Indian Ocean Tsunami Impacts Supply Management

FOR RELEASE: February 22, 2005

CONTACT: Jean McHale
  ISM Public Relations
  800/888-6276 ext. 3143

TEMPE, Ariz. — The death and destruction from the Indian Ocean earthquake and tsunamis have touched the entire world. In addition to the personal sadness and loss of life, some of those in supply management are directly involved in relief efforts as well as alternate sourcing and handling logistics challenges.

Institute for Supply Management™ (ISM) recently surveyed 4,000 supply management professionals to determine the direct impact on supply management. A little more than half of the respondents were from the non-manufacturing sector and employed by companies with more than 1,000 employees. With a response rate of 10.7 percent, the survey results have a margin of error of 5 percent.

Approximately 54 percent of those surveyed indicate their company is involved in responding to the disaster with operational and/or humanitarian efforts. The vast majority of those are involved in organized fund-raising events or making financial contributions. Some are also involved in providing supplies and logistics services. As one respondent said, "Supply chain management and logistical support are critical to the success of the relief effort."

"Norwalk Hospital, in cooperation with Americares, sent Jonathan Fine, M.D., to assist with medical needs assessments," states Gregory Arakelian, director of purchasing for Norwalk Hospital in Norwalk, Connecticut. "In addition, Norwalk Hospital assisted employees in raising personal contributions to Americares or the philanthropic organization of their choice to benefit tsunami humanitarian efforts."

The worldwide impact of the tsunamis illustrates the interconnectedness of the global supply system. Approximately 17 percent of the survey respondents indicate their employees, suppliers, consultants and/or contractors were directly affected by the disaster. Many of those 17 percent have families of employees or employees themselves suffering with human losses. A few indicate they are still missing employees who were in the affected areas at the time of the disaster. As one person responded, "Many colleagues remain missing."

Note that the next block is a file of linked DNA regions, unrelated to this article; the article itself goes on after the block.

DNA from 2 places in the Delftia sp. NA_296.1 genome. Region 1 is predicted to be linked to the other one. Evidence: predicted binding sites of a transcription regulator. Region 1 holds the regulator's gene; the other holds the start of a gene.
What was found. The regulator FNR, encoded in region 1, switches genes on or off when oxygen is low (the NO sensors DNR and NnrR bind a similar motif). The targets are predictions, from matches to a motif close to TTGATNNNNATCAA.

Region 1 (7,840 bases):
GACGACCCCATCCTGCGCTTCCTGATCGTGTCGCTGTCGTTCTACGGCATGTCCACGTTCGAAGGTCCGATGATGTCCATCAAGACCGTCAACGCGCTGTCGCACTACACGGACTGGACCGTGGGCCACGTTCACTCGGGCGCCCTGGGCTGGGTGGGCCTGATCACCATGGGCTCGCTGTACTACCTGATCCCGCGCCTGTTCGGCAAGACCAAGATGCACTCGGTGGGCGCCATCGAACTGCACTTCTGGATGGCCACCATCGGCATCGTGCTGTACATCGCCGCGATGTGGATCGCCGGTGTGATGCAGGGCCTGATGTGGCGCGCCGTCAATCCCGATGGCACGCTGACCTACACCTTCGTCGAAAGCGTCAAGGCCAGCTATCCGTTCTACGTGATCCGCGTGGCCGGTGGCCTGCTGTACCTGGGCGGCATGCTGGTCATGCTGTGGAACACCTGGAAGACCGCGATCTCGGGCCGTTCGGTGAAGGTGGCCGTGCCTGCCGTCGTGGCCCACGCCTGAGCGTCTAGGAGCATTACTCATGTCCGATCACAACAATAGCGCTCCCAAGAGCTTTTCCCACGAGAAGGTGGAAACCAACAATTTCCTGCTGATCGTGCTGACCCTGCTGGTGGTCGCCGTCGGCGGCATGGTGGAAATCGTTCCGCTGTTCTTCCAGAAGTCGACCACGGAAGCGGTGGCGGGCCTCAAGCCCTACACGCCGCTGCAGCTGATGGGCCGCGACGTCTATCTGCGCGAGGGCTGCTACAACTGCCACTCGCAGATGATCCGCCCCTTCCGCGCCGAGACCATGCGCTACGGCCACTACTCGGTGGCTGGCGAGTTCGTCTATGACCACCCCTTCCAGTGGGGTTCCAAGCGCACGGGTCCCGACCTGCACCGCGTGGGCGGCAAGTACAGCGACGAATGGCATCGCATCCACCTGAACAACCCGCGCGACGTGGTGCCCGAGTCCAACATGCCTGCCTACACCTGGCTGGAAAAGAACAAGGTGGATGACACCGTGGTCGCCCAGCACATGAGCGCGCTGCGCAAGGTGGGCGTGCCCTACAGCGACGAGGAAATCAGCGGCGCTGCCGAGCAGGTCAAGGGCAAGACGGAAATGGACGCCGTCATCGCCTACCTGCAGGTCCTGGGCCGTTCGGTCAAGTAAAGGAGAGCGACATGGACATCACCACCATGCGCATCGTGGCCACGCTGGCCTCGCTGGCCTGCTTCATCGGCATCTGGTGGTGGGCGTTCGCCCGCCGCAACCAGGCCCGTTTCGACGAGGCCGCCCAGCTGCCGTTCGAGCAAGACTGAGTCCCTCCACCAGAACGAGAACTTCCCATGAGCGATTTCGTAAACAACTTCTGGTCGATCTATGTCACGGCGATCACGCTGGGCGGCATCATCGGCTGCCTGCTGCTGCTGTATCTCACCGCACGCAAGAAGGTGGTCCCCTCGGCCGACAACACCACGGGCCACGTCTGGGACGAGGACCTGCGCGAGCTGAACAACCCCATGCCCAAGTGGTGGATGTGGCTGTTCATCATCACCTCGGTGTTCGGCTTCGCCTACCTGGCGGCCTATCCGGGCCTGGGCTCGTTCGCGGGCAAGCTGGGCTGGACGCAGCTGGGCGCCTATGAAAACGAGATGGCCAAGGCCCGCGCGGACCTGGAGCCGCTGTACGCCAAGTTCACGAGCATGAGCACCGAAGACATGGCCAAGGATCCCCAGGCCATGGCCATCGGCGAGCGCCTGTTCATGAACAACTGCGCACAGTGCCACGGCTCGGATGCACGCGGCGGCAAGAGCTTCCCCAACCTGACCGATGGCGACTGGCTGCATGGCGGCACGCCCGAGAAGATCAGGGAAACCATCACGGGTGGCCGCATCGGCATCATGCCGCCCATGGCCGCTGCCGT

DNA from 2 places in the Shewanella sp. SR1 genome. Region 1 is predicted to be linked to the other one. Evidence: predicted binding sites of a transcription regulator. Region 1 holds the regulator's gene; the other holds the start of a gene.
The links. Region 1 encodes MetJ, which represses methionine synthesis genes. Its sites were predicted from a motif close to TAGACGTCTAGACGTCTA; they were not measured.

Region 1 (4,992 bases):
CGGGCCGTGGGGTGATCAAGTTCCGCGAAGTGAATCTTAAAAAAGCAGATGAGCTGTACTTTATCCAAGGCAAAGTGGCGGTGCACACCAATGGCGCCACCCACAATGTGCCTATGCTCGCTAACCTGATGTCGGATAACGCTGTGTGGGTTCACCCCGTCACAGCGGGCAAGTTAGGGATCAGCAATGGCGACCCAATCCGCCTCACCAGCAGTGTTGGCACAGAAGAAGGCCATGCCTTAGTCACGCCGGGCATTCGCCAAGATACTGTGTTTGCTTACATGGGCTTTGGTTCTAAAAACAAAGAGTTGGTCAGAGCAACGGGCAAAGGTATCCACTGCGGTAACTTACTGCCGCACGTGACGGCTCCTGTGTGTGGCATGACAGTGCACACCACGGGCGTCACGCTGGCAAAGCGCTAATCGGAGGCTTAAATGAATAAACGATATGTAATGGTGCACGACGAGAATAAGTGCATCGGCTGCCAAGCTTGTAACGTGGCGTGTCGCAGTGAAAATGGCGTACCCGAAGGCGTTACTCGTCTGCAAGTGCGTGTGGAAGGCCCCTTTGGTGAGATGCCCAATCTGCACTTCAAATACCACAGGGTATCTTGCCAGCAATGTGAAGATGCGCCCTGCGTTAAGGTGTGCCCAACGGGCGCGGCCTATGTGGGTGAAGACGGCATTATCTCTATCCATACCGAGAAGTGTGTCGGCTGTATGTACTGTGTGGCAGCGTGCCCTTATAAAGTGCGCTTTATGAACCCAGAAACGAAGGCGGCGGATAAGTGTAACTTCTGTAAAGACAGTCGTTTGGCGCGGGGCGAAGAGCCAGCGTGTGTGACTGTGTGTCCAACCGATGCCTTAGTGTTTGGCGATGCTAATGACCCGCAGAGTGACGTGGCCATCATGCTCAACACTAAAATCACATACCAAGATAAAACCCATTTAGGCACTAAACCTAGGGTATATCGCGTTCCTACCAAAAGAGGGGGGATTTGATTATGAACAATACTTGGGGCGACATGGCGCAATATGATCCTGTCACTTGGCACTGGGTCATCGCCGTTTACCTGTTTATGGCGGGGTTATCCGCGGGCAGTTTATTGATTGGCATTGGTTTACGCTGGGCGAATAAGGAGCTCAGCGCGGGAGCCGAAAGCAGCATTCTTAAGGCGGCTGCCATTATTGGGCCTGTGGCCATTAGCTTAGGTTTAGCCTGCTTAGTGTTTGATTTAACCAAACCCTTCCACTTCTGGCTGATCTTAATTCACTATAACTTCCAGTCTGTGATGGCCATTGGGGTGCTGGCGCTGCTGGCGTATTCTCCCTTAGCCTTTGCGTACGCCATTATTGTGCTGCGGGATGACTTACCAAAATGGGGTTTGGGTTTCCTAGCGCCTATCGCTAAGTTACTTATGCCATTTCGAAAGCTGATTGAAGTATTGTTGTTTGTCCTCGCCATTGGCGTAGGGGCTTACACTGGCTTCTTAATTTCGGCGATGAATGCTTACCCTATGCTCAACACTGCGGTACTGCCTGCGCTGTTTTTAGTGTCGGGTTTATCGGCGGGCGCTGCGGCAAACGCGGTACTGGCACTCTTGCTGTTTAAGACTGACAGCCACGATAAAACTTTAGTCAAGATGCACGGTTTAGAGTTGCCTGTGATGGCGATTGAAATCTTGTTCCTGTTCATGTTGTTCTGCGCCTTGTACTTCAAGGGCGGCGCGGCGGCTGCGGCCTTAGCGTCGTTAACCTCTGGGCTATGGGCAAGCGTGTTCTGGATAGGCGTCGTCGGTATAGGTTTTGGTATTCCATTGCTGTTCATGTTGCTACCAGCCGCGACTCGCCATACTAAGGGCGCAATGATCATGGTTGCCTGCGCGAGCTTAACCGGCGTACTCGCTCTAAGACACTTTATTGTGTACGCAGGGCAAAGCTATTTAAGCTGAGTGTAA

As for the business impact beyond the loss of life, approximately 7 percent of respondents indicate an impact on the company supply chain. Transportation and logistics interruptions account for half of the 7 percent with sourcing/supply challenges accounting for about a third of them.

"Considering today's global reach of supply chain management, a disaster anywhere in the world truly touches us all," states Paul Novak, C.P.M., A.P.P., chief executive officer of ISM. "With the strategic role of supply management professionals in the delivery of goods and services every day, they are not only in a position to ensure business operations continue, they also have a critical role in providing much needed assistance when disaster strikes."

As the oldest and largest supply management institute in the world, the mission of the Institute for Supply Management™ (ISM) is to lead supply management. ISM defines supply management as the identification, acquisition, access, positioning and management of resources the organization needs or potentially needs in the attainment of its strategic objectives. By executing and extending its mission through education, research, standards of excellence, influence building and information dissemination — including the renowned monthly ISM Report On Business® — ISM continues to extend the global impact of supply management. ISM's membership base includes more than 40,000 supply management professionals in 75 countries. Supply management professionals are responsible for trillions of dollars in the purchases of products and services annually. ISM is a member of the International Federation of Purchasing and Supply Management (IFPSM). Visit ISM's Media Room at, Quick Search: QS130

Back to Top